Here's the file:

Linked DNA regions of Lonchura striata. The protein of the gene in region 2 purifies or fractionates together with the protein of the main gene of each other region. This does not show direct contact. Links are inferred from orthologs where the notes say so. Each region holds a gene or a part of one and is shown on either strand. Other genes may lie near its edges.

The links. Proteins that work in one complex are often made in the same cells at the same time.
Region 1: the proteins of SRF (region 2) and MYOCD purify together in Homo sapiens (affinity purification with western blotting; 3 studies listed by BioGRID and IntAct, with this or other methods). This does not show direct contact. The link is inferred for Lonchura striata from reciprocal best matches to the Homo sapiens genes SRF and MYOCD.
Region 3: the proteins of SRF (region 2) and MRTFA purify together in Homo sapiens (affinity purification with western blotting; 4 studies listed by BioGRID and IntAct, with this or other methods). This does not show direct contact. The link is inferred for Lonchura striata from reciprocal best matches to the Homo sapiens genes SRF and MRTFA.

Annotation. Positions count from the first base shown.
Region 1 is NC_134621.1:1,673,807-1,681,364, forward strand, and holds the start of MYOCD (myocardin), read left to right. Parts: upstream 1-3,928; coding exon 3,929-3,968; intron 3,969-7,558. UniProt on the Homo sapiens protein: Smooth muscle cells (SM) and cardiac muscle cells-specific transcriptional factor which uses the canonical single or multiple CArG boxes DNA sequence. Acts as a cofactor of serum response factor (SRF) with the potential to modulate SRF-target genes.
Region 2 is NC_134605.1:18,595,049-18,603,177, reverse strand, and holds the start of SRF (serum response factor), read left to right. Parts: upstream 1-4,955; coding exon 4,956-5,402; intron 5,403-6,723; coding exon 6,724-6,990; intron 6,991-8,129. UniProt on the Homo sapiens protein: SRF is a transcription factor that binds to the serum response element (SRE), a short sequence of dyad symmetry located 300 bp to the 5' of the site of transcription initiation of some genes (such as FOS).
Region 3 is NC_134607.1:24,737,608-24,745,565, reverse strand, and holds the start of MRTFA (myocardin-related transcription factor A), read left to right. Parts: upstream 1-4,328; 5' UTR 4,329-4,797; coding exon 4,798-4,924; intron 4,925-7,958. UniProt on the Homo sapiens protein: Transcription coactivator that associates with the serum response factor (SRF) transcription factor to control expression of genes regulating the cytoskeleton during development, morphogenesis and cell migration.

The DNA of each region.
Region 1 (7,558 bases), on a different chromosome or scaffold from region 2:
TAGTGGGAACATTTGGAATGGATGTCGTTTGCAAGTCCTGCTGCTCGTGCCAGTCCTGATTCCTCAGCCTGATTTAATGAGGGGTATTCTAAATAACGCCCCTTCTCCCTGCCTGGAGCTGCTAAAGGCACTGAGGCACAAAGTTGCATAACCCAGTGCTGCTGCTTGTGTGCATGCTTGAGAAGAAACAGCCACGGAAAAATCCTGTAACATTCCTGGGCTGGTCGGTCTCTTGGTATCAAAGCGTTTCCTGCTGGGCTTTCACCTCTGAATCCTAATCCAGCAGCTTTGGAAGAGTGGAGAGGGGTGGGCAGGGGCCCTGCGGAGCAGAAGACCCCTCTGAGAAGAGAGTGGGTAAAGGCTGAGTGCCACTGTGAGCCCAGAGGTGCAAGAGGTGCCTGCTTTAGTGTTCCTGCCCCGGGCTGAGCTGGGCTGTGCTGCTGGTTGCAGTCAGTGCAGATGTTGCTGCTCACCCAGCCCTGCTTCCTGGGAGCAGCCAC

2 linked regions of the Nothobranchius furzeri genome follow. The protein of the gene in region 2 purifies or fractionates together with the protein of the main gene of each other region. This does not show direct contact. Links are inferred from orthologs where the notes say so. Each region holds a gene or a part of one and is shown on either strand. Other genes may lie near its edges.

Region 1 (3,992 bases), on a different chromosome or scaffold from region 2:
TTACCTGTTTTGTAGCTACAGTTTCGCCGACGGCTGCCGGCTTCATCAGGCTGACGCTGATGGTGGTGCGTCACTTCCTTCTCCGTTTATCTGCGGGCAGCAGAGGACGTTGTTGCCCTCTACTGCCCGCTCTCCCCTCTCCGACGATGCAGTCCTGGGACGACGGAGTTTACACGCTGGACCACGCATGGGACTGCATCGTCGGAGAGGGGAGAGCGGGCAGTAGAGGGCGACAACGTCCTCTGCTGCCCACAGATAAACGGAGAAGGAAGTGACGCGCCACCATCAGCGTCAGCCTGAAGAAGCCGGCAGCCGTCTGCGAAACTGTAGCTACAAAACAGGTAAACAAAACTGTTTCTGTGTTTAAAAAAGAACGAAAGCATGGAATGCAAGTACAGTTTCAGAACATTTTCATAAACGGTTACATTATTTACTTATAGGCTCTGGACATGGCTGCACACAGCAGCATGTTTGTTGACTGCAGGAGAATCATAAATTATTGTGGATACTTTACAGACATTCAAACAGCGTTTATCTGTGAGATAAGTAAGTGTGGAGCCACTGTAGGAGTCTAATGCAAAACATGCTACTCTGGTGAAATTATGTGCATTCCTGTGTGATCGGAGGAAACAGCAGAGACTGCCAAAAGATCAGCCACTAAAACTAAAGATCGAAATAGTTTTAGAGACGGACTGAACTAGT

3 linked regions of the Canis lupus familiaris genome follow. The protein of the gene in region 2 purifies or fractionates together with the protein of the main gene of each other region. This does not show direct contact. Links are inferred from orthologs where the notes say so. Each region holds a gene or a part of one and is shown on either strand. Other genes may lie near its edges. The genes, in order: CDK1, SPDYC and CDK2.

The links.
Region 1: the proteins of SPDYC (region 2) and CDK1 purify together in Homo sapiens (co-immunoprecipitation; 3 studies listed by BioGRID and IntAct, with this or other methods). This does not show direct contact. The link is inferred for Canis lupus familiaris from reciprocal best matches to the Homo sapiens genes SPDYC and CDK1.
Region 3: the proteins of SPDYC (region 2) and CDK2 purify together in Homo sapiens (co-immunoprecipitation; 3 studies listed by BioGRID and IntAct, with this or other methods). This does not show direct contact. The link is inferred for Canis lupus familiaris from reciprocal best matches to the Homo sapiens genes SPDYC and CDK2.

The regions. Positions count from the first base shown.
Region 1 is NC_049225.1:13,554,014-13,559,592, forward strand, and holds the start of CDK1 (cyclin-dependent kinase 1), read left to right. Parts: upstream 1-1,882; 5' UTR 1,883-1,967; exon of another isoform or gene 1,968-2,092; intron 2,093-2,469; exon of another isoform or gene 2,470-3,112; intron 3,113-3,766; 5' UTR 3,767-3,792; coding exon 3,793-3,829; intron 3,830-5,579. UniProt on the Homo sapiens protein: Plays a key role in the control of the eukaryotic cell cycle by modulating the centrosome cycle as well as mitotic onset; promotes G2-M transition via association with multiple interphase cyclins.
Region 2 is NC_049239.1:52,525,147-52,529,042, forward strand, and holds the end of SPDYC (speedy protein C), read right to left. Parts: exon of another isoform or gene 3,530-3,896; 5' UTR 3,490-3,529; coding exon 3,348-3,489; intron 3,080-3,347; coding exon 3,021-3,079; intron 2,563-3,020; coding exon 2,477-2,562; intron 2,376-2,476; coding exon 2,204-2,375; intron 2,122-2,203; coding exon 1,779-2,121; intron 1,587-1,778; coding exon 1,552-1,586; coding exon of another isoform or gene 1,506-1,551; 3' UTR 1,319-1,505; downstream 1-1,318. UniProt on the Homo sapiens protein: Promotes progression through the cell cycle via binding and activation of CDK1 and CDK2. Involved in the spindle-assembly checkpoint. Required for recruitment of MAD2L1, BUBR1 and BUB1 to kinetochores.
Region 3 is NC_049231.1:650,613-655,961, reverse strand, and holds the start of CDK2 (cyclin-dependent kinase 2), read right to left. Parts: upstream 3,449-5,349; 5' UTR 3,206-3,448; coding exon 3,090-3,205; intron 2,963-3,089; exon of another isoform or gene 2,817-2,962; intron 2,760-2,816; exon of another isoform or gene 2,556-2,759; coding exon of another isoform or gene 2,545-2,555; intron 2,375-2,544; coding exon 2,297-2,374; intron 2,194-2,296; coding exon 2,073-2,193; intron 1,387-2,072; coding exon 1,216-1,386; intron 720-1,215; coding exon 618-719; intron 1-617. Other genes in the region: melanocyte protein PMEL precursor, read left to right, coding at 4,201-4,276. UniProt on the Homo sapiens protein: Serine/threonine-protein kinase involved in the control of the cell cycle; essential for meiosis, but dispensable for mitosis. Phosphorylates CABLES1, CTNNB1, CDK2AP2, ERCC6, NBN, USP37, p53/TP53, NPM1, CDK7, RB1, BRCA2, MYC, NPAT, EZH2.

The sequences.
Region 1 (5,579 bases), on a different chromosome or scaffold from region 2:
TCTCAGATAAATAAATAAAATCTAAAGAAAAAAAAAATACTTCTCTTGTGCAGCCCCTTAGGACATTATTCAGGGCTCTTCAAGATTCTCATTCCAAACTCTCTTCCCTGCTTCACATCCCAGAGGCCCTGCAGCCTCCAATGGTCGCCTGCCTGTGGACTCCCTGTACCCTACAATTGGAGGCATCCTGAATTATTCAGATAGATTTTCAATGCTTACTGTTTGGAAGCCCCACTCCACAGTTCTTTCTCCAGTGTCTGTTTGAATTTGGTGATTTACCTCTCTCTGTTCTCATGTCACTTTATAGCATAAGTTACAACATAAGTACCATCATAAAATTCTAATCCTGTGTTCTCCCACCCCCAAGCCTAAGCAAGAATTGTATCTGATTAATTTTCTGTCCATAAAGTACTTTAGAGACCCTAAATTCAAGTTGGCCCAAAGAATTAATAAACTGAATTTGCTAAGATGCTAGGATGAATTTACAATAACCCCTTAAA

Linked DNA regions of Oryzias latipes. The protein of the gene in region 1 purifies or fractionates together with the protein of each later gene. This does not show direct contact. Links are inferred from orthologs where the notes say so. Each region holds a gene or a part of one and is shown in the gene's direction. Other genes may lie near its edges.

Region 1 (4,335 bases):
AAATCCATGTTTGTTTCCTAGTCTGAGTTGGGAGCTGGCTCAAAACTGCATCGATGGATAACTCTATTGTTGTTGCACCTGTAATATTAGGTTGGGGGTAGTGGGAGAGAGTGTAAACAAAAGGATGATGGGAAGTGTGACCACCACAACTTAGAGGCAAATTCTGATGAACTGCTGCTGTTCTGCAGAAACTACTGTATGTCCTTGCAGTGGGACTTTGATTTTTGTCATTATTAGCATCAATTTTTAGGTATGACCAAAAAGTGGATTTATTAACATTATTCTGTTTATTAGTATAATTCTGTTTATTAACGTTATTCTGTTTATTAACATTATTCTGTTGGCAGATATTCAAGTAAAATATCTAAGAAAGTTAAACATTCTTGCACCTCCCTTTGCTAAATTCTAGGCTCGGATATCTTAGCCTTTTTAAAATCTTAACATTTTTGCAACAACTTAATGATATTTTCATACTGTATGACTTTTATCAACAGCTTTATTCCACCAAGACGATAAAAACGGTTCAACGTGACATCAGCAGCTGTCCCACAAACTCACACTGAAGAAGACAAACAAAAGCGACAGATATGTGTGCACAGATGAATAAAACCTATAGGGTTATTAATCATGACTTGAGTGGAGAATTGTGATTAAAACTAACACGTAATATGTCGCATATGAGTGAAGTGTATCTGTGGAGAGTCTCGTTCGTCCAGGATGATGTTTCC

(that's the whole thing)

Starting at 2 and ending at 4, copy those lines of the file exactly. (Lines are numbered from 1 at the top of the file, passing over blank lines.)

The links. Proteins that work in one complex are often made in the same cells at the same time.
Region 1: the proteins of SRF (region 2) and MYOCD purify together in Homo sapiens (affinity purification with western blotting; 3 studies listed by BioGRID and IntAct, with this or other methods). This does not show direct contact. The link is inferred for Lonchura striata from reciprocal best matches to the Homo sapiens genes SRF and MYOCD.
Region 3: the proteins of SRF (region 2) and MRTFA purify together in Homo sapiens (affinity purification with western blotting; 4 studies listed by BioGRID and IntAct, with this or other methods). This does not show direct contact. The link is inferred for Lonchura striata from reciprocal best matches to the Homo sapiens genes SRF and MRTFA.